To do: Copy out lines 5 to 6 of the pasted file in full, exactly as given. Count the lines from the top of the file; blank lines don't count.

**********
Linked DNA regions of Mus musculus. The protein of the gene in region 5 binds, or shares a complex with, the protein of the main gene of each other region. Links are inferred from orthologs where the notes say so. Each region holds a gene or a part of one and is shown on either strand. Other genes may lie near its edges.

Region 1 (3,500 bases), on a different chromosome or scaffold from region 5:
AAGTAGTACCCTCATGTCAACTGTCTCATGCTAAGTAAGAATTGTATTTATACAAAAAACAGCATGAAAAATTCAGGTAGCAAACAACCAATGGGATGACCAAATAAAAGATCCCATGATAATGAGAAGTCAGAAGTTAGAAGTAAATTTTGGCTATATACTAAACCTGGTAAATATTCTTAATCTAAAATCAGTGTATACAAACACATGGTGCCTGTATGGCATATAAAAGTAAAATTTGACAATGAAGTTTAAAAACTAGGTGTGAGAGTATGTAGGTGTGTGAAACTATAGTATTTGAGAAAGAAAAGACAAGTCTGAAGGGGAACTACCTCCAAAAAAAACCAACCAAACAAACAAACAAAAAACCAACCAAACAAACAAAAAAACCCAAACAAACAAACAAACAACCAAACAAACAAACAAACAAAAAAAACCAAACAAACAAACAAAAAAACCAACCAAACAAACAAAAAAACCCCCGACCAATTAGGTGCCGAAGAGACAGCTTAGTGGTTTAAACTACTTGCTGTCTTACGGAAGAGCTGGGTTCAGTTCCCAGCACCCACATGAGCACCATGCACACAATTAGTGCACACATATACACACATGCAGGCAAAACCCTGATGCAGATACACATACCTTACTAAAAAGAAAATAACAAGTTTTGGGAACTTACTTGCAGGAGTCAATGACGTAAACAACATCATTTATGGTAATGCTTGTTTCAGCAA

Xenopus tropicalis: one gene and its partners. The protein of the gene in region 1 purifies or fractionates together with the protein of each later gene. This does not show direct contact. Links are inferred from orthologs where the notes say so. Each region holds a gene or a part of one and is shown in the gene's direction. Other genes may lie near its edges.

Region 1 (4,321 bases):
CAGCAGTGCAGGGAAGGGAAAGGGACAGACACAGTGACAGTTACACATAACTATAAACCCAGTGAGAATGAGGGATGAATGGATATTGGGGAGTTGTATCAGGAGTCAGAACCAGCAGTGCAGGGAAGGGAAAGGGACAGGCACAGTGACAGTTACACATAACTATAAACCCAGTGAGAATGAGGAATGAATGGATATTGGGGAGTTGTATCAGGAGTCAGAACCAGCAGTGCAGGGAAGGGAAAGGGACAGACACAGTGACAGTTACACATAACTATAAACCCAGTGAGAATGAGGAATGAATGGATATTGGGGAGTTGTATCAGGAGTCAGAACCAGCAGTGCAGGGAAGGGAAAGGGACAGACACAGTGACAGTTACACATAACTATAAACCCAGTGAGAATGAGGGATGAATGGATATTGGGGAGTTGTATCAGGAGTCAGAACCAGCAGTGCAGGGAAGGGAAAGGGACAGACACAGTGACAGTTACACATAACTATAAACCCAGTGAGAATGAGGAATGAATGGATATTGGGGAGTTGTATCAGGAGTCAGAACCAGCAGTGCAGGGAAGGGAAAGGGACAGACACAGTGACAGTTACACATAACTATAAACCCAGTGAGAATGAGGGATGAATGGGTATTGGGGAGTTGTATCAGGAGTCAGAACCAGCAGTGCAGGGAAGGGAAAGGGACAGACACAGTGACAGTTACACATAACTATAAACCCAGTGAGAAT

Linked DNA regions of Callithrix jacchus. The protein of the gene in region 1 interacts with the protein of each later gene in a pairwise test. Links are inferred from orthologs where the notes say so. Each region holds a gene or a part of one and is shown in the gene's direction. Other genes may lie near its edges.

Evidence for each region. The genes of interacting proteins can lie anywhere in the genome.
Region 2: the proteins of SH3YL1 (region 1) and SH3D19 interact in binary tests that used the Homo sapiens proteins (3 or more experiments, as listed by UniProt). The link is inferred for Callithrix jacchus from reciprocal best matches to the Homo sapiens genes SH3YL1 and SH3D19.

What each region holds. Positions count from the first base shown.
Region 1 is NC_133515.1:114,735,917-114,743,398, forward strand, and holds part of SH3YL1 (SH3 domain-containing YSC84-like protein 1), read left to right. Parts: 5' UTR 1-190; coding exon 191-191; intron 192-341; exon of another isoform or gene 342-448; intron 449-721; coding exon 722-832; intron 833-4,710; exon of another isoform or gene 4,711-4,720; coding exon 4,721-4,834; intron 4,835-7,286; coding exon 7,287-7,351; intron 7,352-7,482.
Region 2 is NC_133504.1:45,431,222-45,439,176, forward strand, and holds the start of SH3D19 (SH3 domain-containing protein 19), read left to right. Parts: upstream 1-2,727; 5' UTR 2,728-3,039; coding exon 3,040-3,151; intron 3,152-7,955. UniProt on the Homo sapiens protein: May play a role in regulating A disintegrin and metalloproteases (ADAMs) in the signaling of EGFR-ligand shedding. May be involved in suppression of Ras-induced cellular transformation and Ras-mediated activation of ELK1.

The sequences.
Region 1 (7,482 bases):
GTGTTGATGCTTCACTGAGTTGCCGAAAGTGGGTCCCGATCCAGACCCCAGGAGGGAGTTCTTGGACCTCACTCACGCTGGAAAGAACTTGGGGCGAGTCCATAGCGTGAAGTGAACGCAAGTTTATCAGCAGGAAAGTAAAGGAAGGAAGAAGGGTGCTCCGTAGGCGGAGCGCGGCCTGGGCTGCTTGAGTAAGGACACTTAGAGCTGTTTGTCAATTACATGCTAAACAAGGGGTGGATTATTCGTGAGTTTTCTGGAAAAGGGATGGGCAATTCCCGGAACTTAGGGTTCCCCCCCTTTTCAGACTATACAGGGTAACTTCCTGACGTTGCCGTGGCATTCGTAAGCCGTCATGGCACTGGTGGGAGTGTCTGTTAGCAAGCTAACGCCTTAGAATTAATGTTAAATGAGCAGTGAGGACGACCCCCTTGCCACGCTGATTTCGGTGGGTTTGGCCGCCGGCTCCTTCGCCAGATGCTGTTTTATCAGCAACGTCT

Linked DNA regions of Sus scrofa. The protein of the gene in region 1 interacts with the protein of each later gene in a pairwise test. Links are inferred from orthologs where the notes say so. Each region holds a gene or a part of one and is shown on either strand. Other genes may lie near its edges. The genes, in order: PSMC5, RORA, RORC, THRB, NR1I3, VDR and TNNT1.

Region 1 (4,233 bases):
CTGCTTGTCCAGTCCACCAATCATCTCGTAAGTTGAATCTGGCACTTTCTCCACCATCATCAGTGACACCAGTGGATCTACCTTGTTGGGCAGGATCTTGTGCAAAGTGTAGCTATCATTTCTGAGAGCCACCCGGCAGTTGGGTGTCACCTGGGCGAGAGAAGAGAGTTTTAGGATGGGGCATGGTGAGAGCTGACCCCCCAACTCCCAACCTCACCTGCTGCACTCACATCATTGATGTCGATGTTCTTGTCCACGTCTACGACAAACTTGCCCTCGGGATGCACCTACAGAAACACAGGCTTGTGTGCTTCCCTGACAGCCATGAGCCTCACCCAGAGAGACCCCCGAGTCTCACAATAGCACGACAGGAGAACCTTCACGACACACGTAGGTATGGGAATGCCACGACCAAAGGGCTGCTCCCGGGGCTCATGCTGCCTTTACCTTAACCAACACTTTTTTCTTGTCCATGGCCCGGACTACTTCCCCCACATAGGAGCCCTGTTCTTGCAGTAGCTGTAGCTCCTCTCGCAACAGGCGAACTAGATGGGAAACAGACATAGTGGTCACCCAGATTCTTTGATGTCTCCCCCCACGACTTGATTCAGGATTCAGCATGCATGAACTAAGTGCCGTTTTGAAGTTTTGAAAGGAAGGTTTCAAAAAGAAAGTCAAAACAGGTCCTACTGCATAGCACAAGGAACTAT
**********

Region 1 (4,321 bases):
CAGCAGTGCAGGGAAGGGAAAGGGACAGACACAGTGACAGTTACACATAACTATAAACCCAGTGAGAATGAGGGATGAATGGATATTGGGGAGTTGTATCAGGAGTCAGAACCAGCAGTGCAGGGAAGGGAAAGGGACAGGCACAGTGACAGTTACACATAACTATAAACCCAGTGAGAATGAGGAATGAATGGATATTGGGGAGTTGTATCAGGAGTCAGAACCAGCAGTGCAGGGAAGGGAAAGGGACAGACACAGTGACAGTTACACATAACTATAAACCCAGTGAGAATGAGGAATGAATGGATATTGGGGAGTTGTATCAGGAGTCAGAACCAGCAGTGCAGGGAAGGGAAAGGGACAGACACAGTGACAGTTACACATAACTATAAACCCAGTGAGAATGAGGGATGAATGGATATTGGGGAGTTGTATCAGGAGTCAGAACCAGCAGTGCAGGGAAGGGAAAGGGACAGACACAGTGACAGTTACACATAACTATAAACCCAGTGAGAATGAGGAATGAATGGATATTGGGGAGTTGTATCAGGAGTCAGAACCAGCAGTGCAGGGAAGGGAAAGGGACAGACACAGTGACAGTTACACATAACTATAAACCCAGTGAGAATGAGGGATGAATGGGTATTGGGGAGTTGTATCAGGAGTCAGAACCAGCAGTGCAGGGAAGGGAAAGGGACAGACACAGTGACAGTTACACATAACTATAAACCCAGTGAGAAT